Research and commercial applications of nanotechnology are rapidly advancing. Thousands of companies all over the world are employing this new technology in research and development and production. Current applications cross a variety of industries, including electronics, cosmetics, pharmaceuticals and biomedical, photography, metals/minerals and energy.
Nanotechnology is the generic term for applications and products that contain extremely small particles, tinier than 100 nanometers. A nanometer is one-billionth of a meter. Matter this small has unique properties which are being harnessed for technological innovation.
While research and development efforts still dominate this developing field, an estimated 350 nanotechnology-based consumer products are now on the market, according to a recent survey by the Project on Emerging Nanotechnologies at Woodrow Wilson International Center for Scholars.1 Nanoparticles can be found in the composite materials in golf clubs, tennis racquets and bicycle frames to make them stronger and more wear-resistant. These particles also are ingredients in paints and coatings, tools, air sanitizers, self-cleaning glass, long-lasting tennis balls, stain-free coatings for clothing and mattresses, dental material, burn and wound dressings, cultured diamonds, inks, appliances and flat screen televisions. So far, the greatest use of nanotechnology mineral and metal particles is found in cosmetics, sunscreens, fabric coatings, electronics and composite materials.
Nanotechnology offers significant opportunities for nearly every industry, but it also comes bearing a host of questions. Advances in nanotechnology products and applications are outpacing research into possible adverse effects, as well as regulations that might govern the use of these products and applications. This is why it is critical that safety managers understand and keep pace with the implications of this exponentially growing field.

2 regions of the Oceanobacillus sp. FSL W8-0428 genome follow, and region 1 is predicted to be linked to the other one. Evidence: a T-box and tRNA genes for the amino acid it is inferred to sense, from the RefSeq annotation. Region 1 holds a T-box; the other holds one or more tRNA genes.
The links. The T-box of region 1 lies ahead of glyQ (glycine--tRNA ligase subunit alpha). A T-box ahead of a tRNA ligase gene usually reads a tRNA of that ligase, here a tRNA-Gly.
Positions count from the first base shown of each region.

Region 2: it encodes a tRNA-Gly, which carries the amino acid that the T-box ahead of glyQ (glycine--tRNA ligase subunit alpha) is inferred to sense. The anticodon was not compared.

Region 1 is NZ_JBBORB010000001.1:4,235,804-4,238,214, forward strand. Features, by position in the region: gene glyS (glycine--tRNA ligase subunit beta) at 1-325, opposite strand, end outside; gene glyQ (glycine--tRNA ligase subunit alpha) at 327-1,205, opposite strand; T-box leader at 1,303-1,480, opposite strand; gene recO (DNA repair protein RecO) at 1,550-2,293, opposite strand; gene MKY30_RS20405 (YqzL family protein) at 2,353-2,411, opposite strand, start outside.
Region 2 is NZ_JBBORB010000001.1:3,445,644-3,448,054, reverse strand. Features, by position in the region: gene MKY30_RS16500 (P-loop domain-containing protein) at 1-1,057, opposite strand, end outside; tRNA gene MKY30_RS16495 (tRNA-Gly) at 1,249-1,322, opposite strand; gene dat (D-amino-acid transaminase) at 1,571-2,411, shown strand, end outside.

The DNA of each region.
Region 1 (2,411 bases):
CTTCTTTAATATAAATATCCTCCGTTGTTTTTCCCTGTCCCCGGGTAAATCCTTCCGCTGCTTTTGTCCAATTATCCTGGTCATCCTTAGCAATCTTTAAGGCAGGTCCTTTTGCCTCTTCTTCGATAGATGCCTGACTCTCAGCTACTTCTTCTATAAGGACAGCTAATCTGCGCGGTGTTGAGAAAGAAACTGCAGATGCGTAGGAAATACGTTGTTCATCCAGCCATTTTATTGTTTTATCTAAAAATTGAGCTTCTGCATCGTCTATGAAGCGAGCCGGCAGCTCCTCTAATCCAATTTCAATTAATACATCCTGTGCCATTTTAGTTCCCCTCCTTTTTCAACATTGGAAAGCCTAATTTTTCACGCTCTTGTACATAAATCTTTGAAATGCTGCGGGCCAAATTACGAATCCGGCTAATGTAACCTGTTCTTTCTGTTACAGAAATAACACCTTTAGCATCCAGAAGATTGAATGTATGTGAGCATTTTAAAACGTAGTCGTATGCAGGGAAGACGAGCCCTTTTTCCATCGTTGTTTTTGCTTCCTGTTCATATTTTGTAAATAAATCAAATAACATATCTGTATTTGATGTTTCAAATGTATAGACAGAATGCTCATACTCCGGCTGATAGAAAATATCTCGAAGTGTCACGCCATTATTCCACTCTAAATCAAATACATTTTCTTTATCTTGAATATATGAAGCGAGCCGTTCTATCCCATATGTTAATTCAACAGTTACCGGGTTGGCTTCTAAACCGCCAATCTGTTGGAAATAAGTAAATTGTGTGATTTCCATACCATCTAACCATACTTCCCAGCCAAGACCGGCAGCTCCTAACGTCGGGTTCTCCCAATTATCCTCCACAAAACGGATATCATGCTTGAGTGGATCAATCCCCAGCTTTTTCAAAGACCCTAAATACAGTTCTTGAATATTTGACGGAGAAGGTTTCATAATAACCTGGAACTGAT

The very small size of nanoparticles makes them highly reactive with properties that differ from larger particles of the same substance. Their small size potentially increases health effects, risk of fire or explosion and/or environmental persistence.
Exposure to nanoparticles potentially poses a greater threat to the body than larger particles of the same substance. Experimental rat studies, for instance, have shown that nanoparticles, such as carbon nanotubes, can affect lung tissue by causing inflammation and initial lung fibrosis2. Other pharmaceutical studies have found that nanoparticles are able to cross the blood-brain barrier, which safeguards the brain from chemical contamination.3 While there is concern for workers exposed to nanoparticles, the research on potential health effects is just beginning. Initial results indicate that the use of the "precautionary principle" for worker protection would be prudent at this time. Nantechnology substance Material Safety Data Sheets often do not contain nanospecific information, reporting hazard information for larger sized particle substances. This situation may under-represent user exposure hazards as well have failure to warn implications for manufacturers.